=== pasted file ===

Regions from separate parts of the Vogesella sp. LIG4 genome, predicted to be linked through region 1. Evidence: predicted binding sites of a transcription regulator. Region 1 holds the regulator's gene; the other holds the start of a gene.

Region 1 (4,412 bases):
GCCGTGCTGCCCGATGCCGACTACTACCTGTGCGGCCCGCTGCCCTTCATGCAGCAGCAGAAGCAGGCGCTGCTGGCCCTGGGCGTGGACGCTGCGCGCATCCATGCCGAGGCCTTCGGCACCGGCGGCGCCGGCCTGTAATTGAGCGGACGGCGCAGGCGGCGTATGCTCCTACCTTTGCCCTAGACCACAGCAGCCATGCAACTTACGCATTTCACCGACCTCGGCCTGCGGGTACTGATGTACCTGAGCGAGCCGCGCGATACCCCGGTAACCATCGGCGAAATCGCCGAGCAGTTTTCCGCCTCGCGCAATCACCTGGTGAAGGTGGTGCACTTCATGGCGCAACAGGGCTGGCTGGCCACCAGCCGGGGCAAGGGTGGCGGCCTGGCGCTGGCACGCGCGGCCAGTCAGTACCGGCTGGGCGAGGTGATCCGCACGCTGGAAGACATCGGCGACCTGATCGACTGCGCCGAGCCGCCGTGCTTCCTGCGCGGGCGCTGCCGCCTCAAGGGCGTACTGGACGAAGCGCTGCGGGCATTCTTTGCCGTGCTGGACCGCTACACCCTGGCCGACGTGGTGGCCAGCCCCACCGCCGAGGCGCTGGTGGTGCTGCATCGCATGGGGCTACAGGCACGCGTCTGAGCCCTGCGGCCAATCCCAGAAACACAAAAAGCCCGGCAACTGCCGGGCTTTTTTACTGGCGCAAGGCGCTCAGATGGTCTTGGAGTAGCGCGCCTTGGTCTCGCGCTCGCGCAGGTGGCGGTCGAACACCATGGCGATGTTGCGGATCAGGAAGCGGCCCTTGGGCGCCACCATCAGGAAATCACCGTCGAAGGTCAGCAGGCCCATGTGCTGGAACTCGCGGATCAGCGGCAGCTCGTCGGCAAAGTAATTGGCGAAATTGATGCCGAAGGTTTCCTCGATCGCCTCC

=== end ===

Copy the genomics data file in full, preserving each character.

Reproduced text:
Regions from separate parts of the Vogesella sp. LIG4 genome, predicted to be linked through region 1. Evidence: predicted binding sites of a transcription regulator. Region 1 holds the regulator's gene; the other holds the start of a gene.

Region 1 (4,412 bases):
GCCGTGCTGCCCGATGCCGACTACTACCTGTGCGGCCCGCTGCCCTTCATGCAGCAGCAGAAGCAGGCGCTGCTGGCCCTGGGCGTGGACGCTGCGCGCATCCATGCCGAGGCCTTCGGCACCGGCGGCGCCGGCCTGTAATTGAGCGGACGGCGCAGGCGGCGTATGCTCCTACCTTTGCCCTAGACCACAGCAGCCATGCAACTTACGCATTTCACCGACCTCGGCCTGCGGGTACTGATGTACCTGAGCGAGCCGCGCGATACCCCGGTAACCATCGGCGAAATCGCCGAGCAGTTTTCCGCCTCGCGCAATCACCTGGTGAAGGTGGTGCACTTCATGGCGCAACAGGGCTGGCTGGCCACCAGCCGGGGCAAGGGTGGCGGCCTGGCGCTGGCACGCGCGGCCAGTCAGTACCGGCTGGGCGAGGTGATCCGCACGCTGGAAGACATCGGCGACCTGATCGACTGCGCCGAGCCGCCGTGCTTCCTGCGCGGGCGCTGCCGCCTCAAGGGCGTACTGGACGAAGCGCTGCGGGCATTCTTTGCCGTGCTGGACCGCTACACCCTGGCCGACGTGGTGGCCAGCCCCACCGCCGAGGCGCTGGTGGTGCTGCATCGCATGGGGCTACAGGCACGCGTCTGAGCCCTGCGGCCAATCCCAGAAACACAAAAAGCCCGGCAACTGCCGGGCTTTTTTACTGGCGCAAGGCGCTCAGATGGTCTTGGAGTAGCGCGCCTTGGTCTCGCGCTCGCGCAGGTGGCGGTCGAACACCATGGCGATGTTGCGGATCAGGAAGCGGCCCTTGGGCGCCACCATCAGGAAATCACCGTCGAAGGTCAGCAGGCCCATGTGCTGGAACTCGCGGATCAGCGGCAGCTCGTCGGCAAAGTAATTGGCGAAATTGATGCCGAAGGTTTCCTCGATCGCCTCC